In what some are calling a politically motivated decision, the New Mexico Environment Department green-lighted a uranium mine’s permit despite unanswered questions about environmental contamination.
Rio Grande Resources Corp., which operates Mount Taylor Mine, near Grants, received frustrating news last September from the NMED: Its application for a five-year “standby” permit to keep the mine open wouldn’t be approved because RGRC failed to rule out potential contamination from a waste rock pile on-site. At most, NMED stated, it could approve a two-year permit.
The waste rock pile is a vestige of the site’s mining operations, which ceased in 1990. It consists of rock pieces that didn’t have sufficient uranium to bother refining and were piled up on the mine property. Testing has already shown elevated levels of uranium in sediment below the mine site; NMED required RGRC to find out whether or not the waste rock pile is the source.
Those test results still aren’t back. But in May, NMED reversed its position on the standby permit anyway, giving its blessing to a five-year permit. The final step in the process is approval by the state Mining and Minerals Division, which held a public hearing Aug. 17.
At that hearing, MMD said it will issue an opinion at the beginning of next month, but it can’t revisit the environmental issues that NMED signed off on in May. That leaves the New Mexico Environmental Law Center, which at the hearing argued on behalf of two environmental groups that the standby permit should require RGRC to clean up its mess, questioning NMED’s decision.
“Essentially nothing happened between September  and May  except the change in administration…I think the mining company went to the administration and said ‘Make this happen,’ and they did,” NMELC attorney Eric Jantz says. “This administration is beholden to the interests that put [Susana Martinez] in the governor’s mansion, and I think it’s pretty clear that this was a political decision and not a technical or environmental or public health decision.”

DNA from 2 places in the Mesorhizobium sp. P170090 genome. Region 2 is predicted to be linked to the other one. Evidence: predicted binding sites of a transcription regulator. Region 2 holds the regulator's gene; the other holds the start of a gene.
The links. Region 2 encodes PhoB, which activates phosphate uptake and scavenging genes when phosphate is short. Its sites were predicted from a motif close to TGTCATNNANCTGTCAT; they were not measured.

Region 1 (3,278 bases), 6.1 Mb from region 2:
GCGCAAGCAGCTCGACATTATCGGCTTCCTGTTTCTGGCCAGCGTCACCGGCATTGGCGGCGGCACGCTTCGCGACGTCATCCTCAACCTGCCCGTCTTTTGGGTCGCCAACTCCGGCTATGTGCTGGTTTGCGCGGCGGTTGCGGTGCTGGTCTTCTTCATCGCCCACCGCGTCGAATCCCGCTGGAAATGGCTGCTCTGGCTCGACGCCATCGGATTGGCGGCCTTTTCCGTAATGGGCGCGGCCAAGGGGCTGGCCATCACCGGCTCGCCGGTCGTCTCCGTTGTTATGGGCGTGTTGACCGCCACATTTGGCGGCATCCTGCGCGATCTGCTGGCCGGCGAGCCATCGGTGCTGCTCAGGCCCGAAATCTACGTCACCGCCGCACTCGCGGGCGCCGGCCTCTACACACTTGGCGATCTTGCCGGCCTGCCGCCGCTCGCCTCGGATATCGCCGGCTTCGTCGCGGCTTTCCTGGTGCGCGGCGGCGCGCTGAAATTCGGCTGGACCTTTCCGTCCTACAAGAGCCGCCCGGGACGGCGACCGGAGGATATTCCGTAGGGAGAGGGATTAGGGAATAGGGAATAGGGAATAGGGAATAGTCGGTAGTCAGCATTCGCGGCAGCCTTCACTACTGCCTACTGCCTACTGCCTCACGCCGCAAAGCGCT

According to NMED’s May 27 letter authorizing the five-year permit, two factors prompted the reversal. First, RGRC submitted a revised “abatement plan” for cleaning up the waste rock pile if it is determined to be a contamination source; second, the
company made a plan to clean up another toxic mess, a zone of uranium-laced groundwater near the site, by planting salt cedar trees (an invasive, nonnative species) to suck up the toxic water.
But Mount Taylor Mine Manager Joe Lister tells SFR that the tree plan was already in place, and approved by NMED, before last September’s letter—so it’s not clear why it was used as evidence for a reversal. In any case, when the NMED originally held up the permit, it asked for tests on the waste rock pile, not an abatement plan.
“Even though we didn’t mention the abatement plan, it’s kind of the same deal,” Mary Anne Menetrey, program manager of the NMED Mining and Environmental Compliance Section, says, emphasizing that NMED can still require cleanup if the tests implicate the waste rock pile. The cleanup? Three feet of soil must cover the pile and be topped by vegetation, which NMED’s Ground Water Quality Bureau acting Chief Jerry Schoeppner says is “fairly accepted methodology” in the mining industry.
Schoeppner tells SFR there was nothing magic about May 27 that necessitated NMED reverse its previous opinion before receiving the test results. NMED “could have” waited; in fact, according to both NMED and Lister, those tests are simply being “finalized” and will be ready within approximately two weeks. It’s also not clear why this testing has been deferred until now on a site RGRC has owned since 1990, and which has been stagnant since then. Although this will be RGRC’s second standby permit—it received one in 2005—the company doesn’t claim to have done any cleanup so far.
In fact, Lister says, state and federal regulations have all but prevented it.
“Had we had our choice, we probably could have done something a lot quicker, but we don’t operate a lot of times under our choices—we have to operate within the rules and guidelines set forth,” Lister says. “I’m not using that as an excuse; I’m trying to tell you what that timeline is compiled of.”